Heavyweight boxers out to restore division's recognition in title fight
Bermane Stiverne vs. Deontay Wilder is first major heavyweight bout locally in nine years
By Case Keefer - lasvegassun.com
Misdirected catcalls follow Deontay Wilder across the globe.
Heavyweight fighter Deontay Wilder gives an energetic interview during workout day at the MGM Grand on Tuesday, January 13, 2015.
Mistaken crowds mobbed the 29-year-old boxer so often in Beijing at the 2008 Olympics, where he won a bronze medal, that Wilder required extra security. More recently, confusion ensued when he brought his three children to Disney World.
“LeBron,” they yell. “LeBron.”
The 6-foot-7, 215-pound fighter aspiring to be the world’s best heavyweight smiles at people thinking he’s the 6-foot-8, 250-pound world’s best basketball player after numerous experiences. But that reaction perpetuates the ubiquitous misidentification.
“The only thing I can see is the smiles,” Wilder said, perplexed by the doppelgšnger status. “We’ve both got big smiles but other than that?”
Wilder might soon end the awkward scenes and start creating star struck mania on his own merits. The undefeated power-puncher meets WBC champion Bermane Stiverne in an attempt to win his first world title at 7 p.m. Saturday at the MGM Grand Garden Arena. Showtime will televise the action.
It’s a bout billed to resurrect boxing’s glamor division, which hasn’t garnered mass appeal in America for more than a decade.
“It’s a fight for the people,” Stiverne’s promoter Don King declared. “We’re going to have the glory back here in the United States and demonstrate to the world that as heavyweights go, so goes boxing.”
The prolonged reign of the Ukrainian Klitschko brothers, 43-year-old Vitali and 38-year-old Wladimir, starting in the early 2000s waned heavyweight interest stateside. Klitschko dominance also made title unification impossible with the two holding every major belt but understandably refusing to fight each other.
It all changed when Vitali left the sport to focus on his political career in December 2013. The 35-year-old Stiverne claimed the vacant WBC championship with a pair of upsets over former Klitschko challenger Chris Arreola.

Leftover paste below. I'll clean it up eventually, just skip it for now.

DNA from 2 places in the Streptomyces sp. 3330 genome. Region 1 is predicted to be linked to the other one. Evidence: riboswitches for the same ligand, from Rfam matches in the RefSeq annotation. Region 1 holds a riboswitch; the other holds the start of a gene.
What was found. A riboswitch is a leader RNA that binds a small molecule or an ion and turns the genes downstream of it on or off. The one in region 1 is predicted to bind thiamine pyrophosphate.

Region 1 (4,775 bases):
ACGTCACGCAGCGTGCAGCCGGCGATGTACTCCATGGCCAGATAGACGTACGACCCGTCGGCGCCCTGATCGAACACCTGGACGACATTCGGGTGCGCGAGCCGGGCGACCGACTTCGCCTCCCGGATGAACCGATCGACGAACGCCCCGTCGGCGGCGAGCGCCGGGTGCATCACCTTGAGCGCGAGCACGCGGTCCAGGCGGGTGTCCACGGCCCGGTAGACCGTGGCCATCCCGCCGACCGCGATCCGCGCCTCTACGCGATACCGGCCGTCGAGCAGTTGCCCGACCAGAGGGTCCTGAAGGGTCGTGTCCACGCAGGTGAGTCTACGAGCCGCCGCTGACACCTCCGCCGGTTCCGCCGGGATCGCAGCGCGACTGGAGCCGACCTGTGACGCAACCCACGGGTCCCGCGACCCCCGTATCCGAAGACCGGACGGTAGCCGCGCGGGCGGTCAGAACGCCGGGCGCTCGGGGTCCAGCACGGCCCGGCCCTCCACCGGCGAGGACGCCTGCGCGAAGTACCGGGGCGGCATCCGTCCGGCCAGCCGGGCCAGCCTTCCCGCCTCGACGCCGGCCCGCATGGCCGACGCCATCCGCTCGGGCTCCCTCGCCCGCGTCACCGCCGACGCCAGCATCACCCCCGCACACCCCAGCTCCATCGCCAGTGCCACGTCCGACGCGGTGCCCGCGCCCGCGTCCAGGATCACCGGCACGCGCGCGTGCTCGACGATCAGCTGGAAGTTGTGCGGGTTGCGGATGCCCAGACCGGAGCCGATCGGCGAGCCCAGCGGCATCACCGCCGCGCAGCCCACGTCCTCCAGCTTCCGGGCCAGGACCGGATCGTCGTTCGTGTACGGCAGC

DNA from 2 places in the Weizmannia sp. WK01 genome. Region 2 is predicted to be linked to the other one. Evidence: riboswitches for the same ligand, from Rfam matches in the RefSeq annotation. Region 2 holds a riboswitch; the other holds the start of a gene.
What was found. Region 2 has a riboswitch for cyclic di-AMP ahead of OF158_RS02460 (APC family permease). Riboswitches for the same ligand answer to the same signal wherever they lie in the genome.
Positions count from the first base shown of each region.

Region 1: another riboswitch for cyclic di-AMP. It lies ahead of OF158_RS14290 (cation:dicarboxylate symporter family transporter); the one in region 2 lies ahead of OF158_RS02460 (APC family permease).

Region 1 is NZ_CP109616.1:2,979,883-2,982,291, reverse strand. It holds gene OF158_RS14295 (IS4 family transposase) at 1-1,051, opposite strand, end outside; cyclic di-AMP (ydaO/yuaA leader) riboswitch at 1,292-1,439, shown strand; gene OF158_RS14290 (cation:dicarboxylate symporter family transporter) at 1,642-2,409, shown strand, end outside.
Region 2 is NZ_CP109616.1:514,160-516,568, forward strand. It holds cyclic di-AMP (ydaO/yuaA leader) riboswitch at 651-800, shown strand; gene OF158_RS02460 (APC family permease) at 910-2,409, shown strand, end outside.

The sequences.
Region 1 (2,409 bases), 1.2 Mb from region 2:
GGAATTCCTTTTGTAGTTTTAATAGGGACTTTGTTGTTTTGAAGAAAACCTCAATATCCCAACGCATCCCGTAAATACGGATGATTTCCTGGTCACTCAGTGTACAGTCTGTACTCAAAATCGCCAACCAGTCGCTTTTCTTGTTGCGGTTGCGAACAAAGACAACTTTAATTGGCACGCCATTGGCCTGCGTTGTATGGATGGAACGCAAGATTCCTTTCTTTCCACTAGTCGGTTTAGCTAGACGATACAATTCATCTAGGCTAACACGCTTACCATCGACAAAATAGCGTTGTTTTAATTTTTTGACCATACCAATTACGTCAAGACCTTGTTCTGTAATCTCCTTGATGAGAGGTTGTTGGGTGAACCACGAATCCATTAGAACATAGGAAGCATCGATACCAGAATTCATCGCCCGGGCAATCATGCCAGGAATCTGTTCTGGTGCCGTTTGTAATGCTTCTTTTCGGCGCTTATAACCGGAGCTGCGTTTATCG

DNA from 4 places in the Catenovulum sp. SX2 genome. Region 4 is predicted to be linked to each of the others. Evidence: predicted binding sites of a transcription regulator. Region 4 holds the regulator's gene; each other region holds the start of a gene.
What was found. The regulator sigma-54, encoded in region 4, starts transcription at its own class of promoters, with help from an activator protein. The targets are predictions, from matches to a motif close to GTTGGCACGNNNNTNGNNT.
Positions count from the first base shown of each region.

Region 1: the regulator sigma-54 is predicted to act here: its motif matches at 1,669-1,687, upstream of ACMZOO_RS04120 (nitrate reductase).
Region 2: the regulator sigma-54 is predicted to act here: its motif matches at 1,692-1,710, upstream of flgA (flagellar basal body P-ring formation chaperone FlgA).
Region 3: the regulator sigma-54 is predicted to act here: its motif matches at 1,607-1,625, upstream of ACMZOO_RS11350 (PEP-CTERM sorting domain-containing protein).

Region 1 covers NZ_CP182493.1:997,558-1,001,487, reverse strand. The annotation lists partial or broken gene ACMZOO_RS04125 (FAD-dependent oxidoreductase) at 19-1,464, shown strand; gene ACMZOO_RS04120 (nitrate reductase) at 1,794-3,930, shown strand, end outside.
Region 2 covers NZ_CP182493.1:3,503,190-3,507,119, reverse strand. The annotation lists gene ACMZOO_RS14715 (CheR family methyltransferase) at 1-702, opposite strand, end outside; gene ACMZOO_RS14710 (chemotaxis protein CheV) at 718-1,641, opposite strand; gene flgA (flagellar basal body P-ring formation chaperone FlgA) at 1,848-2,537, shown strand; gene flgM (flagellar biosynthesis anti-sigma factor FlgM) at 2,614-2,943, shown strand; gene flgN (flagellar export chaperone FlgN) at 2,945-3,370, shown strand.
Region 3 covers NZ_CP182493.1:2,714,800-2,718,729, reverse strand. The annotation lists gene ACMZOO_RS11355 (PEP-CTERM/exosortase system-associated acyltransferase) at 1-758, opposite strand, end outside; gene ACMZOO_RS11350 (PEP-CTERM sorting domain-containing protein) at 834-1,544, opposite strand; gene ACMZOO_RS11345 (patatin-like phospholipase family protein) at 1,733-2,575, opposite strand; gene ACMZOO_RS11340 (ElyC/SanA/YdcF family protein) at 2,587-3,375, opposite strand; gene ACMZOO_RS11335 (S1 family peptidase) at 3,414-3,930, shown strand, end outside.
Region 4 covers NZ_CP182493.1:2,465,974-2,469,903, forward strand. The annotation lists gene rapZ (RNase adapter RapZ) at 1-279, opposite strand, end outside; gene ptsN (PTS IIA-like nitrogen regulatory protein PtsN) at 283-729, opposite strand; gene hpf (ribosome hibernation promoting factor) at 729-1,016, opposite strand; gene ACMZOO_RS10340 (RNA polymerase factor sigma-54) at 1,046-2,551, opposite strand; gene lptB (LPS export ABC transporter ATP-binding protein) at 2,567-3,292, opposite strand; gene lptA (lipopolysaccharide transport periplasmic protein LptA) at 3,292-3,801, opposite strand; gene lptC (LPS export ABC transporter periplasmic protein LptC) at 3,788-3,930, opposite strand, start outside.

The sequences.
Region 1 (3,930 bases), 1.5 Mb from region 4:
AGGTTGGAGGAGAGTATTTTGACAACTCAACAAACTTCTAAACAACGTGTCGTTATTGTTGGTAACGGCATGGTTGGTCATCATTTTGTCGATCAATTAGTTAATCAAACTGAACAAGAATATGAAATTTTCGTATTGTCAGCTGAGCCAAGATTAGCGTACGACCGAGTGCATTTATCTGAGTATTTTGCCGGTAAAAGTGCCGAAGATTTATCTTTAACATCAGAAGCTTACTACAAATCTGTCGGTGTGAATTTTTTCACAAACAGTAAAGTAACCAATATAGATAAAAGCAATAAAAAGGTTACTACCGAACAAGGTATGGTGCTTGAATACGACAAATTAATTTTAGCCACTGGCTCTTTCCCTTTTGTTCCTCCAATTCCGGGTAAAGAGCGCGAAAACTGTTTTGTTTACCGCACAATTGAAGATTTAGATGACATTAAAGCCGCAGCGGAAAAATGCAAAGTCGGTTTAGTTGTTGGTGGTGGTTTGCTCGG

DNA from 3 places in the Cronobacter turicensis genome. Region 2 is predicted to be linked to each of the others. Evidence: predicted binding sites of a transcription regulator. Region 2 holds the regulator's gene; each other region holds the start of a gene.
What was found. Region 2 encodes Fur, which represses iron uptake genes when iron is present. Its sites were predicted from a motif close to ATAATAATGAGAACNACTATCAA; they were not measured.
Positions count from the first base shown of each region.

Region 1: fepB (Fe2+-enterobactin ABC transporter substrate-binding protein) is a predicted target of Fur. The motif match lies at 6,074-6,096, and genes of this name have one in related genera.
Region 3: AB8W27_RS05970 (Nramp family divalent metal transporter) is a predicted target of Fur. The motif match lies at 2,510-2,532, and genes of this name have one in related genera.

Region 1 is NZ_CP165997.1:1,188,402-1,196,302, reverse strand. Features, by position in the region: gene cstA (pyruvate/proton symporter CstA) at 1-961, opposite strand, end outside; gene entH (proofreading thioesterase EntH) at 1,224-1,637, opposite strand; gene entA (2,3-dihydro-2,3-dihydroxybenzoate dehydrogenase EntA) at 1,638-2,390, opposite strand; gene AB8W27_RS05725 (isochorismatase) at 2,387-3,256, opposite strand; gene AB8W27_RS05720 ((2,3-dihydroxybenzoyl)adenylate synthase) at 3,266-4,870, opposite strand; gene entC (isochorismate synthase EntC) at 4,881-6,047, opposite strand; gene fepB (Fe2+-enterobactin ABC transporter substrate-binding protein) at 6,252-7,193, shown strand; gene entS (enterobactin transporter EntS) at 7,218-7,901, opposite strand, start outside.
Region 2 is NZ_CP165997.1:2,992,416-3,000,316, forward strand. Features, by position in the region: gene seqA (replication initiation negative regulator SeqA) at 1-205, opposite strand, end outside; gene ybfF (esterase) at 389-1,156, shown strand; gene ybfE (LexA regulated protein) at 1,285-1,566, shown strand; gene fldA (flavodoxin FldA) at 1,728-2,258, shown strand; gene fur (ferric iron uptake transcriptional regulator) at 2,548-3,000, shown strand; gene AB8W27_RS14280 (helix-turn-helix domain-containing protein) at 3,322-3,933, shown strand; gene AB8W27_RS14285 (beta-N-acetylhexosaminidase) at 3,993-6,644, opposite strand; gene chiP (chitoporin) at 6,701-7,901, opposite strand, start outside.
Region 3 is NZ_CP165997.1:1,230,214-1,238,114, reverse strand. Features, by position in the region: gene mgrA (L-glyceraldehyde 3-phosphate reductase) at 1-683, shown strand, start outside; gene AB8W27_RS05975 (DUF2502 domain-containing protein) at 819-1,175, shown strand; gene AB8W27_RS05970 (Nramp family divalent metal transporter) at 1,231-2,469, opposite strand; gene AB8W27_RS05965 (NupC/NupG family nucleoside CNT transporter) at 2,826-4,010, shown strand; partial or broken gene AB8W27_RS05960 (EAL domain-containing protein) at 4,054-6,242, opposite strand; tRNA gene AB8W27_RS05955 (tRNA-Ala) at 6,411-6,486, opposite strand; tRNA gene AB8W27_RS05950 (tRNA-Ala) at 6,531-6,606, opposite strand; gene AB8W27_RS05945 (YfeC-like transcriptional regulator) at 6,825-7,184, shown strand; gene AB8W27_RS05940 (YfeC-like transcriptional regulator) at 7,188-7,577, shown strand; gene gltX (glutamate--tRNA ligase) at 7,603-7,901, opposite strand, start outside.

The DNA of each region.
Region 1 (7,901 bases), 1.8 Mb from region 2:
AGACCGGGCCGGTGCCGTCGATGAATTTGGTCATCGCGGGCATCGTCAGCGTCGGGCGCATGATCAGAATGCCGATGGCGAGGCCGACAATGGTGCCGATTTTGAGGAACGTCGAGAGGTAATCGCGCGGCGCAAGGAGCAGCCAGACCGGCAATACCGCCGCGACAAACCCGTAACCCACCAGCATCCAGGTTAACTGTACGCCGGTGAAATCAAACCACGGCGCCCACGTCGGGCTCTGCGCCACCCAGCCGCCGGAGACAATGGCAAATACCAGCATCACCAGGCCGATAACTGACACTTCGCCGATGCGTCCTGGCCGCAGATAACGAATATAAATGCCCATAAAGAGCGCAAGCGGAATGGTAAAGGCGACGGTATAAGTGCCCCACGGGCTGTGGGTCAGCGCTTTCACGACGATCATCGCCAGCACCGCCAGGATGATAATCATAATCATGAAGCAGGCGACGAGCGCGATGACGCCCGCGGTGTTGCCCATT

All the while, Wilder picked up acclaim in boxing circles. He emerged as one of the sport’s top prospects with 32 knockouts in 32 fights, finishing every opponent in four rounds or less.
“That is my mission, my goal: To bring the heavyweight division back,” Wilder said. “It will never be back like it used to be, but I can try to make it better than what it was.”
He’s already brought more attention than usual in some respects. Stiverne vs. Wilder is the first heavyweight title fight in Las Vegas since Oleg Maskaev dethroned Hasim Rahman at the Thomas & Mack Center in 2006.
It’s been just as long since an American has won a belt as a win over Stiverne would make Wilder, a Tuscaloosa, Ala., native, the first since Shannon Briggs held the WBO strap in 2007.
“I don’t feel any pressure,” Wilder said. “There’s no kind of weight on my shoulder. You’re looking at a guy who had to carry USA in the Olympics by myself so now on the world-stage, I’m ready to take it up again to do it and do it to the best of my ability.”
Wilder’s persona deviates little from several other boxing greats. The only thing flashier than his boasts upon arriving at the MGM Tuesday was his jewelry with a gold necklace, watch and earrings blinding anyone who looked in their direction.
Wilder stirred a feud with Stiverne (24-1-1, 21 KOs) that had an indefinite origin.
“He’s like the ugly duckling in high school,” Wilder’s voice boomed. “Nobody liked him. No girls looked at him. They just walked past him. Now he’s got something that may make him look cute and attractive at the time, and everyone wants to be around him. By the time he loses, he can go back to his old life. But, for me, this is just the beginning.”
Stiverne takes a humbler approach, frequently allowing the infamous King to talk for him. Although he’s called Las Vegas home for more than a decade, Stiverne was born in Haiti before becoming a Canadian citizen early in his career.
He now trains out of Mayweather Boxing Club, receiving instruction he believes far surpasses any of Wilder’s possible preparation.
“The fact is I’m a better fighter,” Stiverne said soft enough for a library. “Not even that. I’m not just a better fighter. I’m the heavyweight champion of the world.”
Wilder already looks at himself as a champion, though. He’s begun to get treated like one too.
The LeBron James mix-ups endure, but Wilder has also encountered fans in public who know him. He envisions many more of those interactions upcoming.
In the meantime, Wilder offered a tip on how he can be differentiated from James.
“I’m more handsome than him,” Wilder said.
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